Subject: I have found a CD that I think you would enjoy
George Jones: The Great Lost Hits (2CD)
Genres: Country, Pop
LOST GEORGE JONES HITS -- FIRST TIME EVER ON CD! Includes 2 Unreleased Tracks! — Many consider George Jones to be the greatest singer in country music history, but a number of his best-loved recordings from his chart-toppin... more »
LOST GEORGE JONES HITS -- FIRST TIME EVER ON CD! Includes 2 Unreleased Tracks!
Many consider George Jones to be the greatest singer in country music history, but a number of his best-loved recordings from his chart-topping years have never been available on CD. Jones recorded for Musicor Records from 1965 until 1972,
when he was at the peak of his vocal form, and for years these tracks have been tied up in litigation and haven't been available on CD, until now.
Time Life is proud to release GEORGE JONES: THE GREAT LOST HITS and conducted extensive research to identify the best sources for sound quality on this fabulous collection. The productions are simple and to the point -- a voice like
George's needs no more ornamentation than it has here. This is the gold standard of country singing.
Our 34-song, 2-CD collection includes his all-time classics like 'A Good Year for the Roses,' 'Walk through this World with Me,' 'I'll Share My World with You,' 'Love Bug,' and 'When the Grass Grows over Me.' We've also included the original version of 'Beneath Still Waters' (later a #1 country hit for Emmylou Harris) and 'Your Angel Steps out of Heaven' (later recorded by Elvis Costello, Flying Burrito Brothers and others). Plus we've got the original version of 'Where Grass Won't
Grow,' later re-recorded by George with Trisha Yearwood, Dolly Parton and Emmylou Harris.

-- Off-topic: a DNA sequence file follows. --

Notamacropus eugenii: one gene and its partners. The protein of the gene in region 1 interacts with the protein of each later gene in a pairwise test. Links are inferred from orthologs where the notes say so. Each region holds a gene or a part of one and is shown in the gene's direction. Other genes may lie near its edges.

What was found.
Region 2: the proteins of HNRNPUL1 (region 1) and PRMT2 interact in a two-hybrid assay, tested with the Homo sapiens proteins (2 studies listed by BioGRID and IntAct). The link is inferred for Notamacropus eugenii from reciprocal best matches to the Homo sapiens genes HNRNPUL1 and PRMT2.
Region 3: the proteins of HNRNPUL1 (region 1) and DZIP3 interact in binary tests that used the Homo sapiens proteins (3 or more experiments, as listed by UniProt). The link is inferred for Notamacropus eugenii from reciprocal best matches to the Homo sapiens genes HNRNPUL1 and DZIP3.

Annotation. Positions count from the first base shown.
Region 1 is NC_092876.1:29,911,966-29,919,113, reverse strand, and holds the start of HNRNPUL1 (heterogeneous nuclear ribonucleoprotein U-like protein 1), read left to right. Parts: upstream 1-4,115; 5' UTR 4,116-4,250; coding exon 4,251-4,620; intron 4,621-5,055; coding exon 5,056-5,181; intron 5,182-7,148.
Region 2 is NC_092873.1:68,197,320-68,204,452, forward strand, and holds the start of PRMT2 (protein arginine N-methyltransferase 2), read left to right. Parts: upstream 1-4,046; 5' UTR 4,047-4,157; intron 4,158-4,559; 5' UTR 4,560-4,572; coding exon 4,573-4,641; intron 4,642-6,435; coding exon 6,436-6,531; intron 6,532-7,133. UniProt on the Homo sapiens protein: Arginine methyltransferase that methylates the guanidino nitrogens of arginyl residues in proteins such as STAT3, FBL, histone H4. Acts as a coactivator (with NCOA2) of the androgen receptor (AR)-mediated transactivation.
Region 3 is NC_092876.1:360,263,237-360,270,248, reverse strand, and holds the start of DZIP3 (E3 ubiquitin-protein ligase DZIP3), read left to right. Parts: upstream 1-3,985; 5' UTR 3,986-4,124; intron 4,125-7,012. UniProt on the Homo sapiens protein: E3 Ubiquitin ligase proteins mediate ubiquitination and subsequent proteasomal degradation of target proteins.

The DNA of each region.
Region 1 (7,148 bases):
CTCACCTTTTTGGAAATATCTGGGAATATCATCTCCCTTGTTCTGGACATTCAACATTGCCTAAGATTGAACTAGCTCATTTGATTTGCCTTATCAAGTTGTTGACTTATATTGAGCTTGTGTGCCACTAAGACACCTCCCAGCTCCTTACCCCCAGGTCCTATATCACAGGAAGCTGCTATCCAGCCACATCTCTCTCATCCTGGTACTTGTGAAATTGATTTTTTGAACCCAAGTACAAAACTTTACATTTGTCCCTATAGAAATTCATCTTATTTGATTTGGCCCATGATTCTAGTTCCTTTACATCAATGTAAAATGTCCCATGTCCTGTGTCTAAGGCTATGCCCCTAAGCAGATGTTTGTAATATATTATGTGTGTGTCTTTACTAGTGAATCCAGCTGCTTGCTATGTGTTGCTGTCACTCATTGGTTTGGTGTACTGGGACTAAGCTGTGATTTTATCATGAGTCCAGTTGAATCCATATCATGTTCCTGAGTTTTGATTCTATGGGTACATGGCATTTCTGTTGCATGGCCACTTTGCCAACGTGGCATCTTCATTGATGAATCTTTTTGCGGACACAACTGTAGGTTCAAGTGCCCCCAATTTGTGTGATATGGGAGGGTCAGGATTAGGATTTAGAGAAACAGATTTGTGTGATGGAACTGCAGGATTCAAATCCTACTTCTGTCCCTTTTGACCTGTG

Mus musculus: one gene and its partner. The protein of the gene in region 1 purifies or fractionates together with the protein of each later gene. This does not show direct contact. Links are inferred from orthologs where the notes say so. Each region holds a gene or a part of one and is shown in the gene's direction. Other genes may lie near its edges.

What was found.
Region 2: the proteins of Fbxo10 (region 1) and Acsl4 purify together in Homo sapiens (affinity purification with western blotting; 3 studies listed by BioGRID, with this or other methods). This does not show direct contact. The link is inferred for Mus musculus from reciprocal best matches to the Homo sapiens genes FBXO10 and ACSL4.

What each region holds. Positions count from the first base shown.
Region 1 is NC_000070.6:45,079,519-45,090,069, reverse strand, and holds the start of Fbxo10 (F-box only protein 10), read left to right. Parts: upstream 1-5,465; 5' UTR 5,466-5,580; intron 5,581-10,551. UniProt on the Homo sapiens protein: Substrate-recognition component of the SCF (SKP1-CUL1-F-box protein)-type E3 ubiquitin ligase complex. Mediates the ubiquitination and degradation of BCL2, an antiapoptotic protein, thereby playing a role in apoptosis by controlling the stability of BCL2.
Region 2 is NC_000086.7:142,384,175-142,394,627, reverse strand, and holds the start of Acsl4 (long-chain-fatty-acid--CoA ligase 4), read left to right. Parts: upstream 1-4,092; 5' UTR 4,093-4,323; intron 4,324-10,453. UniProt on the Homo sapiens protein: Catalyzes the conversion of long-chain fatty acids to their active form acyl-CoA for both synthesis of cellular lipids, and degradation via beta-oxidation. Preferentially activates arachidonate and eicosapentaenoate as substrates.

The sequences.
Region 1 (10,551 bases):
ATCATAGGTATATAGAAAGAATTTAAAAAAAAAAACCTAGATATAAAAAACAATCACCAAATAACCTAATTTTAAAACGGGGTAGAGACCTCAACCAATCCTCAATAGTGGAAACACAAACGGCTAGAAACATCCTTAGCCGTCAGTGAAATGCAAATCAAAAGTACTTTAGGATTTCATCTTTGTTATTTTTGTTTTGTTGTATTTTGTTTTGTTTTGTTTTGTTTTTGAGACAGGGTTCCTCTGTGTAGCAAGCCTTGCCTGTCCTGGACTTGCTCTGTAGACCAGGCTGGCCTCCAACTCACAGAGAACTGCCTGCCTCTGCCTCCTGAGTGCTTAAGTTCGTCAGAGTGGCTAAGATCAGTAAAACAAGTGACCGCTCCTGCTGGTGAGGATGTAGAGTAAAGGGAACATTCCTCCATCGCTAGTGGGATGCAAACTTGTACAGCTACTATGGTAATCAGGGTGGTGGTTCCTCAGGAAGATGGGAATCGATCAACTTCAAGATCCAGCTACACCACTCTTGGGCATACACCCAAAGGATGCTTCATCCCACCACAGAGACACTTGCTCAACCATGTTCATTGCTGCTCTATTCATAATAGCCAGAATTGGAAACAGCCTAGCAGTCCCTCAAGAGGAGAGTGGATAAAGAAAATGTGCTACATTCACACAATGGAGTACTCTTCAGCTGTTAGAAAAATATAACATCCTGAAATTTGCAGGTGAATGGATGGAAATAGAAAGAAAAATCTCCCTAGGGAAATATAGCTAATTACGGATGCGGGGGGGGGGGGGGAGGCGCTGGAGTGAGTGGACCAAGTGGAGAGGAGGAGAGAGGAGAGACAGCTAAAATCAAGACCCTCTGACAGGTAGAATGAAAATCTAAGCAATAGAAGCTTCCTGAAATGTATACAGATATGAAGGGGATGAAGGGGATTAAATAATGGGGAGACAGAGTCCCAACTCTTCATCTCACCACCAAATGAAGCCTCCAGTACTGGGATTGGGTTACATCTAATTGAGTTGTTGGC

George Jones is the gold standard of country vocalists, and his distinctive voice evokes the raw emotions caused by grief, love, and emotional hardship. There is no doubt that Jones helped set the standard for modern country music.
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The Musicor Hits of George Jones
Mark Blevins | Lindside, WV United States | 02/26/2010
(5 out of 5 stars)
"This double disc set gathers all the hits Jones cut for the Pappy Daily owned Musicor label from 1965 to 1971, when Jones left to join Epic Records with Tammy Wynette. The recordings have been out of print due to legal issues for years in the U.S., but many cut-rate CDs with inferior recordings and alternate takes have been around. The versions on these CDs are the original versions of the hits.
Some of Jones' best loved hits are here: "Walk Through This World With Me," "A Good Year For the Roses," and "Things Have Gone to Pieces" among them. The sound is outstanding and the liner notes do a nice job of summing up this phase of Jones' career. This two-disc set is the best way for the average fan to get these hits; Bear Family out of Germany recently put out a five and four disc set covering the entire Musicor output, but that's a bit much for most fans and very pricey. Jones recorded more than 200 songs in his time at Musicor, but the best of those are here.
It's my hope that this set sells well and Time-Life sees fit to put out another edition consisting of album cuts and the hidden gems in from Jones' Musicor years. If you don't have these songs, this is a missing piece in the George Jones discography.
Terrific cherry-picked set of Jones' 1965-71 Musicor sides
hyperbolium | Earth, USA | 03/13/2010
(4 out of 5 stars)